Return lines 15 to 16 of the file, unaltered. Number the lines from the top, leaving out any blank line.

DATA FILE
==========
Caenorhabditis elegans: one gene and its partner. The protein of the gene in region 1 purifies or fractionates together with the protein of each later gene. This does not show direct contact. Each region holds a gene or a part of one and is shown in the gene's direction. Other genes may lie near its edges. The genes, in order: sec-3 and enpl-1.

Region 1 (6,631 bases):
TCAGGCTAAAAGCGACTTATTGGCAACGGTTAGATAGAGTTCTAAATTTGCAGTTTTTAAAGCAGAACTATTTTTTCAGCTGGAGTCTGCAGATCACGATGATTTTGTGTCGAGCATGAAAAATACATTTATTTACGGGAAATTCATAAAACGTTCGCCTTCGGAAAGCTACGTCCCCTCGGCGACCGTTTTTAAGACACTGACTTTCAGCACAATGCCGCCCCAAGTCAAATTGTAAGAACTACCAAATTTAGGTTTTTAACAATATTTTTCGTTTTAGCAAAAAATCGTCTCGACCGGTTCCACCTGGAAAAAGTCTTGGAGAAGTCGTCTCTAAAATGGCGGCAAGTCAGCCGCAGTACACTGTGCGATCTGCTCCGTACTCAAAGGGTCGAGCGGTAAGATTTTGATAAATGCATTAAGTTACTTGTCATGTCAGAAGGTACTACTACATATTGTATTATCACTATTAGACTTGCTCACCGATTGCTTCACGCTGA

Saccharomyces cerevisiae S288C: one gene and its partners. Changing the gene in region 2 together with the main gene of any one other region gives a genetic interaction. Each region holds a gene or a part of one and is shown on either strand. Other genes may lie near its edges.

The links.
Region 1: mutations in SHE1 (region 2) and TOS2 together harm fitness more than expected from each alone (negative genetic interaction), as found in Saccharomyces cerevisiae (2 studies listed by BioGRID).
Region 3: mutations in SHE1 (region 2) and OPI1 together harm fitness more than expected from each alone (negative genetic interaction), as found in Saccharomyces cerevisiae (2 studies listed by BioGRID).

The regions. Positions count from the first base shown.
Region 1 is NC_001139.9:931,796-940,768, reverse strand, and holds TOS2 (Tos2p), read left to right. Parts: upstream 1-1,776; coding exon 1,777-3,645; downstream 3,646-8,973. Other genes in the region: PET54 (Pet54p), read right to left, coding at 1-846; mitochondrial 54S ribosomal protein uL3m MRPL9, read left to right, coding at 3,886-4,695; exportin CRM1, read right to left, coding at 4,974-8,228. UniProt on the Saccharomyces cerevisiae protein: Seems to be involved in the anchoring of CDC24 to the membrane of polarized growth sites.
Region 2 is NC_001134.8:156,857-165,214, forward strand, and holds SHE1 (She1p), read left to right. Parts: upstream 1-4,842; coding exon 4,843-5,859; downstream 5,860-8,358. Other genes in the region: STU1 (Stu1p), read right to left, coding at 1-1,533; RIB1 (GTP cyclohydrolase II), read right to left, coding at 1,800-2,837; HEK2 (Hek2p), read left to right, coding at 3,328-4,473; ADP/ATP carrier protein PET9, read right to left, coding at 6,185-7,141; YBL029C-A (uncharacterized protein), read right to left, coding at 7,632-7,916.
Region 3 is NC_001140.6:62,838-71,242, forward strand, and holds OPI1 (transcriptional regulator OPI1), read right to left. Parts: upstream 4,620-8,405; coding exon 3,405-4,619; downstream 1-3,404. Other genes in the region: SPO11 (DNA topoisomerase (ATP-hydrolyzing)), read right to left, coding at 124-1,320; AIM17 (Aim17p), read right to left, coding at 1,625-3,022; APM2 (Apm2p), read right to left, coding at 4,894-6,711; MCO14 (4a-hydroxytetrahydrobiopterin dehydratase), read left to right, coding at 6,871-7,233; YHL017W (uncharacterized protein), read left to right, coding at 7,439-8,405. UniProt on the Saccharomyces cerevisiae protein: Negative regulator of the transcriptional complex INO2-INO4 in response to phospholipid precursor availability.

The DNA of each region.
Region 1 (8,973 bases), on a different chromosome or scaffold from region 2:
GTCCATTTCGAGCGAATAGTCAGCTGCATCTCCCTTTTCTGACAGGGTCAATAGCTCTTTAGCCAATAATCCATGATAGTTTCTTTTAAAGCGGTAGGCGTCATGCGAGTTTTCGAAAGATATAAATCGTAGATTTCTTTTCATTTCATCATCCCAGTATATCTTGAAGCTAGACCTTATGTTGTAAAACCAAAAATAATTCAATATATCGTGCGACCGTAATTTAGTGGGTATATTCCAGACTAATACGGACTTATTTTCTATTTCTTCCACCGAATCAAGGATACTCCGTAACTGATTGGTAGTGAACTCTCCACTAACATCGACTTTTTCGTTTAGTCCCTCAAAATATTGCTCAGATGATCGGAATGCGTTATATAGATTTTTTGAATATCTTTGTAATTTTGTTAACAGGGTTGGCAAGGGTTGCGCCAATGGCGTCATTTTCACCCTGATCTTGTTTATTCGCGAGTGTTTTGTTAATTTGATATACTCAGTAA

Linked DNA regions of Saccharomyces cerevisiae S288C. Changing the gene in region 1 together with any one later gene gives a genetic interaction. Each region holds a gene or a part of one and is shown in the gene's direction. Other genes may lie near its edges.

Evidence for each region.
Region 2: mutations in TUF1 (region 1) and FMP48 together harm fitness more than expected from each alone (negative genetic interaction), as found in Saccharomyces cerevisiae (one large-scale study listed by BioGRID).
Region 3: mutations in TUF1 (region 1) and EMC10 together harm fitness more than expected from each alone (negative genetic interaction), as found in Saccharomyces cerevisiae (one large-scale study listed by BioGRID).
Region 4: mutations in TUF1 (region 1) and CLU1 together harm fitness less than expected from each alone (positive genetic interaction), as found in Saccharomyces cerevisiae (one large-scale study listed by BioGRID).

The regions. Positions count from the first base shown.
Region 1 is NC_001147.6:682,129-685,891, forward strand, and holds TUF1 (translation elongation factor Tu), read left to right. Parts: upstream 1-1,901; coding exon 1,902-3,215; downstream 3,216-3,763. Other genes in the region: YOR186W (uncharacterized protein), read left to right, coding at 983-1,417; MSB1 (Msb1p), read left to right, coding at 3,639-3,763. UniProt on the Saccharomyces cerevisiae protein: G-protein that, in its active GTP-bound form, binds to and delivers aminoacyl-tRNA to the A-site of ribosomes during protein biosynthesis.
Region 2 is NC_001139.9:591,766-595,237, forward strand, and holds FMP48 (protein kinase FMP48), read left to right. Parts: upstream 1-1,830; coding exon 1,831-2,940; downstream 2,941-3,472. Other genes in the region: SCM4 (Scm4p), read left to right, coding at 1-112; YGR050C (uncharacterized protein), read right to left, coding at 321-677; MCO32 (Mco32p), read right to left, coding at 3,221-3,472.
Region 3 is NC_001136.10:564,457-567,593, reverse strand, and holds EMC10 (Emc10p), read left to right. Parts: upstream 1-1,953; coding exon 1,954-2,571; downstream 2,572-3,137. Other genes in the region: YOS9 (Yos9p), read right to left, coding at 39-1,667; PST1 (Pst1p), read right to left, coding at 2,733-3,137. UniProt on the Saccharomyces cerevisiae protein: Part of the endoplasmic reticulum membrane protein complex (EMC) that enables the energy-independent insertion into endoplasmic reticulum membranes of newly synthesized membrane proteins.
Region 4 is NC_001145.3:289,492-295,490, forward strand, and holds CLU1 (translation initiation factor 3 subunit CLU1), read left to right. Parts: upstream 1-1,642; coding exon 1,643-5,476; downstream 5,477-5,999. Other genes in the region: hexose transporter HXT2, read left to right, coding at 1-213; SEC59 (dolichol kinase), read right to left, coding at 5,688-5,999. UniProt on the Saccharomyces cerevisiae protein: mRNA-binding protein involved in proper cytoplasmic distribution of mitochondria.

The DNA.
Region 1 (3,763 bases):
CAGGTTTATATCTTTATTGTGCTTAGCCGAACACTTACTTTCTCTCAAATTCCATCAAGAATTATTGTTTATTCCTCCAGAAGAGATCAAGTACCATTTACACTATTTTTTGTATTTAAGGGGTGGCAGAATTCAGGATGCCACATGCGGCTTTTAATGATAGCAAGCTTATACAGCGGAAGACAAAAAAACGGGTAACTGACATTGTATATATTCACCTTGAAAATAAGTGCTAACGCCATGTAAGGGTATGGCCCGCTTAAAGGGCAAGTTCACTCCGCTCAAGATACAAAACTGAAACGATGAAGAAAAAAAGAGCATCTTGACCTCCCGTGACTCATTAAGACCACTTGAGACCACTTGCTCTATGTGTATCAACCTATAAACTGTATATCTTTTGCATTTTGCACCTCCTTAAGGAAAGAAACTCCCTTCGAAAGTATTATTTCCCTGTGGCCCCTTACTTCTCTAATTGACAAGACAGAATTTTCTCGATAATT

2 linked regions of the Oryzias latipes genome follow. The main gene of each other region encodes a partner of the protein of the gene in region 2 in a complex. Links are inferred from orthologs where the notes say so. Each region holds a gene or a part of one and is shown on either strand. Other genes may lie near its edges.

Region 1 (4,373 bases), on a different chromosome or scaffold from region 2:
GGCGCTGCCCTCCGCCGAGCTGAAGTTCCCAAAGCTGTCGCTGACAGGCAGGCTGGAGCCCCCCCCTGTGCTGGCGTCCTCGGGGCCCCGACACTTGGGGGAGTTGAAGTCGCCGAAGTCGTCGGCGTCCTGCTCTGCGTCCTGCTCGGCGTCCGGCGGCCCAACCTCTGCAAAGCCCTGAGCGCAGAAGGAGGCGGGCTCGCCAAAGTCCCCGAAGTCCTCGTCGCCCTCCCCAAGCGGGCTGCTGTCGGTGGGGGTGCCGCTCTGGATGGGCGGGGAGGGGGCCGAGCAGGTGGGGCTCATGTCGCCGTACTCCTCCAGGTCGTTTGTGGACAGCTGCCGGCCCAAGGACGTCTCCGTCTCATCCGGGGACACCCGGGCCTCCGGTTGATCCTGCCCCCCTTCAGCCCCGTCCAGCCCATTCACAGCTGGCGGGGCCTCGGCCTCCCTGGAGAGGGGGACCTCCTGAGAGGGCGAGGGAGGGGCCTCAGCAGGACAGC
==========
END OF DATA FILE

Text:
Linked DNA regions of Saccharomyces cerevisiae S288C. Changing the gene in region 1 together with any one later gene gives a genetic interaction. Each region holds a gene or a part of one and is shown in the gene's direction. Other genes may lie near its edges.

Evidence for each region.